NILES, Ill. Sept. 23, 2013—The Hot Springs Music Festival, which brings together more than 200 international musicians to Hot Springs, Arkansas, each June, is a one-of-a-kind event that pairs world-class mentor musicians—from major orchestra, chamber ensembles, and conservatory faculties—with talented apprentices. For a two-week span, musicians collaborate on more than 20 concerts for approximately 10,000 members of the Hot Springs National Park community, delivering musical compositions and popular scores from around the world.
After seven successful seasons of being hosted in a historic downtown performance venue, while preparing for the 2013 event, festival recording engineer Jamie Tagg learned that the building was going to be shut down for structural repairs, forcing the festival to move locations for its indoor concert facility. This location shift made for a variety of logistical challenges, including the need to find new audio gear that could accommodate the new performance site—the Summit Arena.
Tagg explains, “The Summit Arena is a large space that presents an extremely difficult acoustical environment for a symphony orchestra. With 50-foot ceilings and a lack of proper stage shell, the room is far less reflective, with a much higher noise floor than the previous concert hall. We needed new microphones and gear that could face this environment and deliver quality sound from over 100 instruments playing simultaneously to the more than 450 people who attend each performance.”
Tagg’s team opted for Shure microphones.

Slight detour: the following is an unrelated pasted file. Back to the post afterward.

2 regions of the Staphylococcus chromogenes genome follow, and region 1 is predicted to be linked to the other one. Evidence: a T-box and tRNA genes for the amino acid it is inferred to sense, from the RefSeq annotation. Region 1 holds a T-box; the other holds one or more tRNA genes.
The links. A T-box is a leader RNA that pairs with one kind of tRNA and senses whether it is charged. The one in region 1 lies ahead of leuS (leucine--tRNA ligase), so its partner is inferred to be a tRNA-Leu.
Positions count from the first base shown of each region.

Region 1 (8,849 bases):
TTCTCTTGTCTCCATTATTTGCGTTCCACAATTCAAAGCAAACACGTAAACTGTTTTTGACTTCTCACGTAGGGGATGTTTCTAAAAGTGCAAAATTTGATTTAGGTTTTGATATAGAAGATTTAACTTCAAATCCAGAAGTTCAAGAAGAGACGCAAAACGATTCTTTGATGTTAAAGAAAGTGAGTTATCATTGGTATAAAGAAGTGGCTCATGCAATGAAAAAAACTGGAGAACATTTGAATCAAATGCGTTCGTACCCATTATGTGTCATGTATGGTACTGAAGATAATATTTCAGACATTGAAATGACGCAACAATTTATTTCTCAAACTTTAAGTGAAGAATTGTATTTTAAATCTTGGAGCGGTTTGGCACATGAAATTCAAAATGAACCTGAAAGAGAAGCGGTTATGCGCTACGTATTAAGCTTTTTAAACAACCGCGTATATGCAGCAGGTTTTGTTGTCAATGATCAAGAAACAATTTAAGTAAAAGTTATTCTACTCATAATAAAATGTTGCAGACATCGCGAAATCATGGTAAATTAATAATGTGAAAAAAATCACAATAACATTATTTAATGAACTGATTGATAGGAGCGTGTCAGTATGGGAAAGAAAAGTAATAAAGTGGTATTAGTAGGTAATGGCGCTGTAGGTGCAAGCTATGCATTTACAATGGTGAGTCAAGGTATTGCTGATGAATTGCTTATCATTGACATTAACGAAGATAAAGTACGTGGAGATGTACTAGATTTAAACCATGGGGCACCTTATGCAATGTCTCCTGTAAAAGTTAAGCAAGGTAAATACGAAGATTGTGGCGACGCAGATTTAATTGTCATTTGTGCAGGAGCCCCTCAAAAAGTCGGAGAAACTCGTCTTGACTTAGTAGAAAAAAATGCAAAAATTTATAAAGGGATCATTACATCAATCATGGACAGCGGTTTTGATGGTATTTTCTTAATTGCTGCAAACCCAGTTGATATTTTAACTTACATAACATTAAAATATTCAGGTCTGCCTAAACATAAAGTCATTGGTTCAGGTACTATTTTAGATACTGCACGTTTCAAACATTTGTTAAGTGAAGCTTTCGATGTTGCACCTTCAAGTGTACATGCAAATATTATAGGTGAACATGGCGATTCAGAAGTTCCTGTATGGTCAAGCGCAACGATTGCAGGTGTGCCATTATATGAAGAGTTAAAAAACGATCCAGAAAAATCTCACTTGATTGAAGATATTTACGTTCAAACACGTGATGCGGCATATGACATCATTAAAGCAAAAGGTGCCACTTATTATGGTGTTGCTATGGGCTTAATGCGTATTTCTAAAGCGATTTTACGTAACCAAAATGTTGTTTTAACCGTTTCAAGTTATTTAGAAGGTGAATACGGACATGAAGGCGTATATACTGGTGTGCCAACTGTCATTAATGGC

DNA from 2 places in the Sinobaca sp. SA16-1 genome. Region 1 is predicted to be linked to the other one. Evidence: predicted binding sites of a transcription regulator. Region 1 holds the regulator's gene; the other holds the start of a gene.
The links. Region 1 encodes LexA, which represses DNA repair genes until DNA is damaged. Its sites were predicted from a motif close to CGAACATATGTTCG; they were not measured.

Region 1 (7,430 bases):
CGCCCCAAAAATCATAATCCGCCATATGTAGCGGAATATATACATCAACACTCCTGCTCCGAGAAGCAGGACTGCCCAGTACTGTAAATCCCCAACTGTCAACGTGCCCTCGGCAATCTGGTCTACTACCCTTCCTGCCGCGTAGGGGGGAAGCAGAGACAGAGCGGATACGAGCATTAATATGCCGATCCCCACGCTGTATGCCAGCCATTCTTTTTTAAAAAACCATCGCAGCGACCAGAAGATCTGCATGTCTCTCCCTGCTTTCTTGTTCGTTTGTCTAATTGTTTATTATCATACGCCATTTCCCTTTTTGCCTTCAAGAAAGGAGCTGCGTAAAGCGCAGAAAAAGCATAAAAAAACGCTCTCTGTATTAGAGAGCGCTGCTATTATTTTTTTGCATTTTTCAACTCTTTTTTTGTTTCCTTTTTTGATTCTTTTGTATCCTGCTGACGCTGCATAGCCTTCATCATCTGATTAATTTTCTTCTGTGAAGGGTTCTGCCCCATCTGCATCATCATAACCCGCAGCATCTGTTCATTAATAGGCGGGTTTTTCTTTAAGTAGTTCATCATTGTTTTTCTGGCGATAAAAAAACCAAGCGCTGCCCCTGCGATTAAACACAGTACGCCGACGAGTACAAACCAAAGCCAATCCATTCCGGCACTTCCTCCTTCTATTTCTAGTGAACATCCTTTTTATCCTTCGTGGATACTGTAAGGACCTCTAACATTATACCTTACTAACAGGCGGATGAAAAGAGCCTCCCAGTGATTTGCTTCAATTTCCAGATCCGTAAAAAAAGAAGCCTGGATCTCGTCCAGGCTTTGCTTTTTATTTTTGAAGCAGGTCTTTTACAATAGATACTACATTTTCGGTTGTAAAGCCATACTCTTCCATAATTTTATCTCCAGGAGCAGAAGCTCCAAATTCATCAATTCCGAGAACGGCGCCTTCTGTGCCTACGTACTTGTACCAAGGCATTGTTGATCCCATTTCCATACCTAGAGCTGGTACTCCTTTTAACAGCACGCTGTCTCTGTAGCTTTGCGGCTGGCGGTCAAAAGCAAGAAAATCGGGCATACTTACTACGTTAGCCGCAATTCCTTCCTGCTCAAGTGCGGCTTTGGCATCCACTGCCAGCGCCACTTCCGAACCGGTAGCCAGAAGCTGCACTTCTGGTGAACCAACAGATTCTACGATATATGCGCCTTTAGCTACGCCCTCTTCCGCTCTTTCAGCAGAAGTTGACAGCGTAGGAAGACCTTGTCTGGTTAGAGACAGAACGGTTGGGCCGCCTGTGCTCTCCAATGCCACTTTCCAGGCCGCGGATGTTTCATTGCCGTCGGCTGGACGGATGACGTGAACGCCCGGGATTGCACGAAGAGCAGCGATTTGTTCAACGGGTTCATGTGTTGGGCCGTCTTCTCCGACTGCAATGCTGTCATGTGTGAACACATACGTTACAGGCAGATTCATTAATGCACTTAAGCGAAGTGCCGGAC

“Product quality is critical in this type of arena setting, where the sound reflection isn’t very good and the performances can be very dynamic,” Tagg continued. “Given my experience with Shure gear in the past, I knew I could trust the microphones to produce an open, natural sounding reproduction of the musicians’ instruments. The Shure KSM32, KSM44, KSM313, Beta 181, Beta 27, and VP82 were integrated into our set-up, helping us achieve the sound we were hoping for, while keeping the audience happy and our engineering team’s stress level down.”
Tagg used Shure KSM32s to enhance the sound of woodwinds, violins, and the French horn, delivering even off-axis response at high frequencies. The KSM44 also stood out as the go-to mic for harps, which typically perform in pairs. Using the KSM44s’ bi-directional pattern, a single mic was able to pick up the full sound of each instrument with just enough detail to be emphasized in the mix. The Beta 181, an ultra-compact side-address microphone, was used to capture choir voices, which tend to get lost when performing with an orchestra. By using a pair of supercardioid capsules that widen around 6 kHz, both the large area of the choir, and the sibilant detail of the voices could be captured while isolating the choir from noise and unpleasant reflections.
Highlighting the Beta 27, Tagg added, “For the live archiving application, the Beta 27 microphone was an excellent tool that allowed me to get an upper, mid-range sound and a tight pattern, enabling us to focus on the timpani, providing great off-axis rejection. We tried several other microphones for this application and the Beta 27 turned out to be the clear winner, helping to reject the loud, closely-placed brass section, and emphasize timbral detail in the attack of the notes,” says Tagg.
In addition to outfitting the new indoor venue, the festival’s outdoor concert venues—used for rehearsals and concerts—are also equipped with Shure gear. Required to withstand the Arkansas heat and humidity levels, Tagg can confidently rely on Shure microphones to survive the climate’s high temperatures and moisture.
Aside from microphones, Shure SRH940 professional headphones were relied upon by the Hot Springs Festival engineering crew for their accurate frequency response, accurate audio production, and superior comfort.
Reflecting on this year’s festival, Jamie Tagg credits Shure for making the event successful and rewarding. “Shure microphones and headphones were invaluable to us. We had no audio problems and no complaints from any musicians or other supporting engineers. It made my job easy.”